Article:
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Audits – Compliance Q&A

  • Jan 11, 2016 | Gail Cole

sales tax

The complexity of rules, regulations and product taxability make sales and use tax compliance extremely challenging. If sales tax compliance can reduce a seller to tears, negative audits can do worse, creating real financial consequences.

What are the biggest audit issues coming up in sales/use tax audits?

This is a broad question and its answer depends largely on the states and industries involved. Industries vary in audit importance by state, although there are some commonalities (construction and repairs, for example, are a notable source of audit revenue in most states).

Individuals and businesses should obtain advice about specific situations from legal and tax experts. That said, read on for a peek into what several states look for during audits.


California generates most audit revenue from two areas of noncompliance: unpaid use tax on out-of-state purchases, and improperly maintained resale certificates. Internet sales tax is an additional area of focus: in 2012 the Board of Equalization announced it would hire 100 new auditors to help collect online sales tax after a change in the law. Accounts in California are generally subject to audits every three years. Check out BOE Publication #76 for more information about audits in California.


The Florida Department of Revenue routinely audits businesses to verify that state and local taxes were correctly reported and paid. The following industries have specific guides to help taxpayers with sales and use tax compliance:

  • Aircraft dealer
  • Boat dealer
  • Commercial rentals
  • Construction / real property contractor
  • Convenience store
  • Hotel / transient rentals
  • Manufacturers
  • Repairs of tangible personal property
  • Restaurants and bars
  • Retailers / wholesalers
  • Transportation


Common causes for amending returns in Minnesota include:

  • Advertising: Sales or use tax is improperly applied to advertising materials sent out of state or published in in exempt publications.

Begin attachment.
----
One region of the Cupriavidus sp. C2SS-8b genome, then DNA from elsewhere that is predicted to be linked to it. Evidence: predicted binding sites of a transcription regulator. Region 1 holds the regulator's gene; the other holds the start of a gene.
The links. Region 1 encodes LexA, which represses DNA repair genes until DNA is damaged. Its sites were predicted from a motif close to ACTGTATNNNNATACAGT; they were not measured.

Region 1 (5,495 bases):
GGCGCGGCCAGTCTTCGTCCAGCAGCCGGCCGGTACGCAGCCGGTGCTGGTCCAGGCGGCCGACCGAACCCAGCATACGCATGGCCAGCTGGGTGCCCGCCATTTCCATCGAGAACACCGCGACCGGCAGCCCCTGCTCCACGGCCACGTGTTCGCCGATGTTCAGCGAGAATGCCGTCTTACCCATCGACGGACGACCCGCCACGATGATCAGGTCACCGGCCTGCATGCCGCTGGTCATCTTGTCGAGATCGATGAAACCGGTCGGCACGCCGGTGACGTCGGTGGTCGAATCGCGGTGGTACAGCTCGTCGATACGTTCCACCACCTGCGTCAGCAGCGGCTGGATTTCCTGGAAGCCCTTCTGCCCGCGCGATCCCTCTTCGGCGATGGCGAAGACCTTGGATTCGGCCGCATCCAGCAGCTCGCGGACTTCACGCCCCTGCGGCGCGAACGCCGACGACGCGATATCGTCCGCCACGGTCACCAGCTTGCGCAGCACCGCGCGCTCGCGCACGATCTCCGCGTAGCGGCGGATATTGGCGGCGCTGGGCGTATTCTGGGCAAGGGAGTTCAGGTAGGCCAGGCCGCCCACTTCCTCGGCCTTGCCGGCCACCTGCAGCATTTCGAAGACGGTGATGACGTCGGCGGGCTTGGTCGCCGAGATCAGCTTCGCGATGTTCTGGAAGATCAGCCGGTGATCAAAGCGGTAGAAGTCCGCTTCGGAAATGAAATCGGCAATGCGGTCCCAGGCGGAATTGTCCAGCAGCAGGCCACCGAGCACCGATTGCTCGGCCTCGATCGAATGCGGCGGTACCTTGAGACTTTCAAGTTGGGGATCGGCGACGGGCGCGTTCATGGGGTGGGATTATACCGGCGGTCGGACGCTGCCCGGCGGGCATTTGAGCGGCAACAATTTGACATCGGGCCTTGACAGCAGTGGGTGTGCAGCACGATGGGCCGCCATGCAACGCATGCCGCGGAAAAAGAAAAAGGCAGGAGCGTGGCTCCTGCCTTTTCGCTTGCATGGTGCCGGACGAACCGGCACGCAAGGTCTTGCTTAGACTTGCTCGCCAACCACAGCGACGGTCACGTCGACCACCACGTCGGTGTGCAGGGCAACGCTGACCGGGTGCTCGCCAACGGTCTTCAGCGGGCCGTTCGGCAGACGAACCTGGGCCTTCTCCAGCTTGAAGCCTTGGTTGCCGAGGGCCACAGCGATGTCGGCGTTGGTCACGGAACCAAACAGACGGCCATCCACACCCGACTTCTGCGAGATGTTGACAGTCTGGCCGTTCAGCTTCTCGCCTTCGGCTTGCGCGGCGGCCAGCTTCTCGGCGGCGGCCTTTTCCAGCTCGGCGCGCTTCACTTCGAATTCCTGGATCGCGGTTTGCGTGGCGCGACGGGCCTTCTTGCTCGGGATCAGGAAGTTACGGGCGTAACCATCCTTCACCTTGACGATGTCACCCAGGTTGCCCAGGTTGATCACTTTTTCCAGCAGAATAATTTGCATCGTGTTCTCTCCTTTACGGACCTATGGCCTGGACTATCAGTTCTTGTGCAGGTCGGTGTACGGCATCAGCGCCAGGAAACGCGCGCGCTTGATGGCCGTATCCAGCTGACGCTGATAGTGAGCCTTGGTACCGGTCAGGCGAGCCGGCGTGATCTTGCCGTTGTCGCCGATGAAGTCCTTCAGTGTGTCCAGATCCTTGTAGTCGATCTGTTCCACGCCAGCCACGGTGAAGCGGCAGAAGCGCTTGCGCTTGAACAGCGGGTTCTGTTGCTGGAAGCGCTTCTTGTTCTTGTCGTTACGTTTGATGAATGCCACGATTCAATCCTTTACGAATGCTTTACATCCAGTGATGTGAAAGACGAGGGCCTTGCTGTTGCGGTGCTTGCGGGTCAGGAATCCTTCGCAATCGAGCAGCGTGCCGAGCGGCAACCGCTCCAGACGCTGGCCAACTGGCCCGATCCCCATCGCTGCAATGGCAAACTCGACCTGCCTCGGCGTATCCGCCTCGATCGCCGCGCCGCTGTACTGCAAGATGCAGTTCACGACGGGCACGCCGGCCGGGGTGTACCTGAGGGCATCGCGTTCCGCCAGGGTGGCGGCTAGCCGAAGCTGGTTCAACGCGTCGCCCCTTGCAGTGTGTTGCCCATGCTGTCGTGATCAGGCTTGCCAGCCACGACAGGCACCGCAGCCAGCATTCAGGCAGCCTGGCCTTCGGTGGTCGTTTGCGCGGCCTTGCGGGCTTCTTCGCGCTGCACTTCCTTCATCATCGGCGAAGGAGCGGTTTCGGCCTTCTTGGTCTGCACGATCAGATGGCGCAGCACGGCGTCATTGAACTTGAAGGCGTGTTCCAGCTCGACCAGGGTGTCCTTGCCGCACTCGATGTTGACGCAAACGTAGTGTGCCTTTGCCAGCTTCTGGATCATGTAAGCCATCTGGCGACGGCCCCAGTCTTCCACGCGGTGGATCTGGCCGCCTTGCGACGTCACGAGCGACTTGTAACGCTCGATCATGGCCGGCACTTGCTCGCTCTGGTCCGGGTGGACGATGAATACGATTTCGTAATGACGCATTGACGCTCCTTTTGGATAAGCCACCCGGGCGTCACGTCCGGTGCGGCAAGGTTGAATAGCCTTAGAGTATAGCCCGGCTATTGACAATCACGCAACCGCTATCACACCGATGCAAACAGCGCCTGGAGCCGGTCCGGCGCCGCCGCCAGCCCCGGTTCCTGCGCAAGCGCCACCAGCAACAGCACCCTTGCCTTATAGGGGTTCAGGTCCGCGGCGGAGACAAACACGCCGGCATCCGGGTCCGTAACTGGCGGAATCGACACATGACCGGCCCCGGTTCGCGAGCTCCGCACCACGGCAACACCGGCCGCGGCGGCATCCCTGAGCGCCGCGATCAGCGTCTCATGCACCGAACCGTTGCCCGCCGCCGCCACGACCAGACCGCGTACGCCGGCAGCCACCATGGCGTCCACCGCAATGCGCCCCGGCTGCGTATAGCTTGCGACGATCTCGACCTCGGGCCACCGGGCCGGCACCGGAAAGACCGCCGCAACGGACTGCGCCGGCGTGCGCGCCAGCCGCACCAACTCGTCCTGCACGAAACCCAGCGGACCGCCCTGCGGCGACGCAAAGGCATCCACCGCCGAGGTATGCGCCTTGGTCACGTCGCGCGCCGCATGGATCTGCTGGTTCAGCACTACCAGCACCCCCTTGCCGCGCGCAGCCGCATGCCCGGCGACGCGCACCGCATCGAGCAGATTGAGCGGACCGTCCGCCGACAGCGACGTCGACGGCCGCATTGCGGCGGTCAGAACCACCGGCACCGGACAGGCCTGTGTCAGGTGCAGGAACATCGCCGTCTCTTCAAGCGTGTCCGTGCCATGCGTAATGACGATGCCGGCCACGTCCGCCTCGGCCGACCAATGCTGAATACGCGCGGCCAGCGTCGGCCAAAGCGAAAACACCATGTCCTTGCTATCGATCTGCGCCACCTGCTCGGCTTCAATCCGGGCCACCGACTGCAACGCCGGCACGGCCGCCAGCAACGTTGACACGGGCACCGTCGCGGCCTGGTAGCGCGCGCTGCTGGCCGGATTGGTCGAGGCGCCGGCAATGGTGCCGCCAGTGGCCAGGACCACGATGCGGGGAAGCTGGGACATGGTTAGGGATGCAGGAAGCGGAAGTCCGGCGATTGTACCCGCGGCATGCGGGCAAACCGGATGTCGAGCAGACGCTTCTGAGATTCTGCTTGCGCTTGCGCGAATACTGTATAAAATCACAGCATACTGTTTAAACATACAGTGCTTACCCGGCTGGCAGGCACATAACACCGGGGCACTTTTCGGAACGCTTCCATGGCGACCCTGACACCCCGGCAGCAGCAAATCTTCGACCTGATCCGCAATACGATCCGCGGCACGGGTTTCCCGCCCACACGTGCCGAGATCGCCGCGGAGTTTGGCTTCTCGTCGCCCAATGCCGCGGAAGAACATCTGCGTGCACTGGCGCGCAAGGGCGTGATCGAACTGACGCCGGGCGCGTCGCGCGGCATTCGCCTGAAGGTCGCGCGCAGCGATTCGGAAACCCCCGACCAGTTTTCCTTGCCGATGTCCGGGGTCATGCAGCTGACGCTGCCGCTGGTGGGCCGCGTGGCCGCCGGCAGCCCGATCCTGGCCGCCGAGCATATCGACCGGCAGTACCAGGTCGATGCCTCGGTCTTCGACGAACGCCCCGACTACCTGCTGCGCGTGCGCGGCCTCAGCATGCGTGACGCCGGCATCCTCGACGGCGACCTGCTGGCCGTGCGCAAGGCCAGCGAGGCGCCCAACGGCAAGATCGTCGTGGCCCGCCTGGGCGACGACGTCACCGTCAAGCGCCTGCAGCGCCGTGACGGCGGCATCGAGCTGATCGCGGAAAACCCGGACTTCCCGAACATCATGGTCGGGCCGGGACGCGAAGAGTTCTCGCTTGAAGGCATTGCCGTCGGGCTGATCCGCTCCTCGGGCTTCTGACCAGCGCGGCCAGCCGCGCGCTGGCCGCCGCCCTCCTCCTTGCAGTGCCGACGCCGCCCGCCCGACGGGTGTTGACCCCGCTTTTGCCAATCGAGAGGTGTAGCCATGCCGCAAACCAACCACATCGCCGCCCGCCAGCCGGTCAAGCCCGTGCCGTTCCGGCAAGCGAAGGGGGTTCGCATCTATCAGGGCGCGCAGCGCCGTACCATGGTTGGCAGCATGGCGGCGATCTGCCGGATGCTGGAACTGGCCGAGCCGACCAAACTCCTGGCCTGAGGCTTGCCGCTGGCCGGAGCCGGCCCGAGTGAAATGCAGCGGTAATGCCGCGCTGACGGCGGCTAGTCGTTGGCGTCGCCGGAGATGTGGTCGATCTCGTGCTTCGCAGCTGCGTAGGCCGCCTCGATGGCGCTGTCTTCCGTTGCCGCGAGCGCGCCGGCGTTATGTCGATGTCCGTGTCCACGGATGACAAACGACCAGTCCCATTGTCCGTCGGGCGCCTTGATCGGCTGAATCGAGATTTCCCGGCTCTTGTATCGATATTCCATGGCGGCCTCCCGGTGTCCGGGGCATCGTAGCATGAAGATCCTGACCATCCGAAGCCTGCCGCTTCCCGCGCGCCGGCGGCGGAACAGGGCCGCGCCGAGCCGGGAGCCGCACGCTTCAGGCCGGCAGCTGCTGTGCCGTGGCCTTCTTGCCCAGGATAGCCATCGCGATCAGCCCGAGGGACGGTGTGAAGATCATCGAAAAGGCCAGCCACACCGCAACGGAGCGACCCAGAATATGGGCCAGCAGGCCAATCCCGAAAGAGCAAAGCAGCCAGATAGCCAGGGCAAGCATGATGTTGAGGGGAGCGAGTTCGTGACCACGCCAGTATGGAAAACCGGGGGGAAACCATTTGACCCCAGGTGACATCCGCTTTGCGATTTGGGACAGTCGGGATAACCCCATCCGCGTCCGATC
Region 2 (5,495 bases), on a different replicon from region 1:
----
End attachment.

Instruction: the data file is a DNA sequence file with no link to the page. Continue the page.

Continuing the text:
• Agriculture: Sales tax is incorrectly applied to materials, packaging supplies, or short-lived accessory tooling consumed in agricultural or industrial production.
  • Exempt organization/federal government: Sales tax is incorrectly applied to a charitable, religious or educational organization.
  • Farm machinery: Sales tax is charged at an incorrect rate or tax applied to exempt repair parts or farm machinery.
  • Interstate, intercity, or intercounty commerce: State or local sales tax is charged on items shipped out of the state or local taxing area.
  • Resale exemptions: Sales tax is charged on items that are leased or resold by the purchaser.
  • Use tax accrual errors
  • Utilities: Sales tax incorrectly applied to utilities for consumers who are exempt for agricultural or industrial production, or residential use

South Dakota

The South Dakota Department of Revenue periodically publishes a list of the top ten errors discovered during audits, which includes the following:

  • Under-reporting sales, use and/or excise tax due to poor record keeping
  • Not remitting consumer use tax on goods and services purchased and used, or taken out of inventory and used
  • Not remitting use tax on equipment brought in from out of state
  • Exempting sales to taxable customers, such as churches and 501(c)3 entities
  • Not have valid exemption certificates on file
  • Municipal tax reporting errors


Sales tax is the “number one revenue-producing tax for the State of Texas.” The state publishes audit manuals for numerous specific industries, including the following:

  • Contractors and repairmen
  • Manufacturers
  • Oil and gas well servicing


Last year, the Wisconsin Department of Revenue announced it would hire more than 100 new auditors (102, to be exact). The Governor recommended adding the auditors to “enhance nexus identifying activities and to improve tax collections.”

Have a compliance question of your own? Ask it here.

Sales tax rates, rules, and regulations change frequently. Although we hope you'll find this information helpful, this blog is for informational purposes only and does not provide legal or tax advice.
Avalara Author
Gail Cole
Avalara Author Gail Cole
Gail Cole is a Senior Writer at Avalara. She’s on a mission to uncover unusual tax facts and make complex laws and legislation more digestible for accounting and business professionals.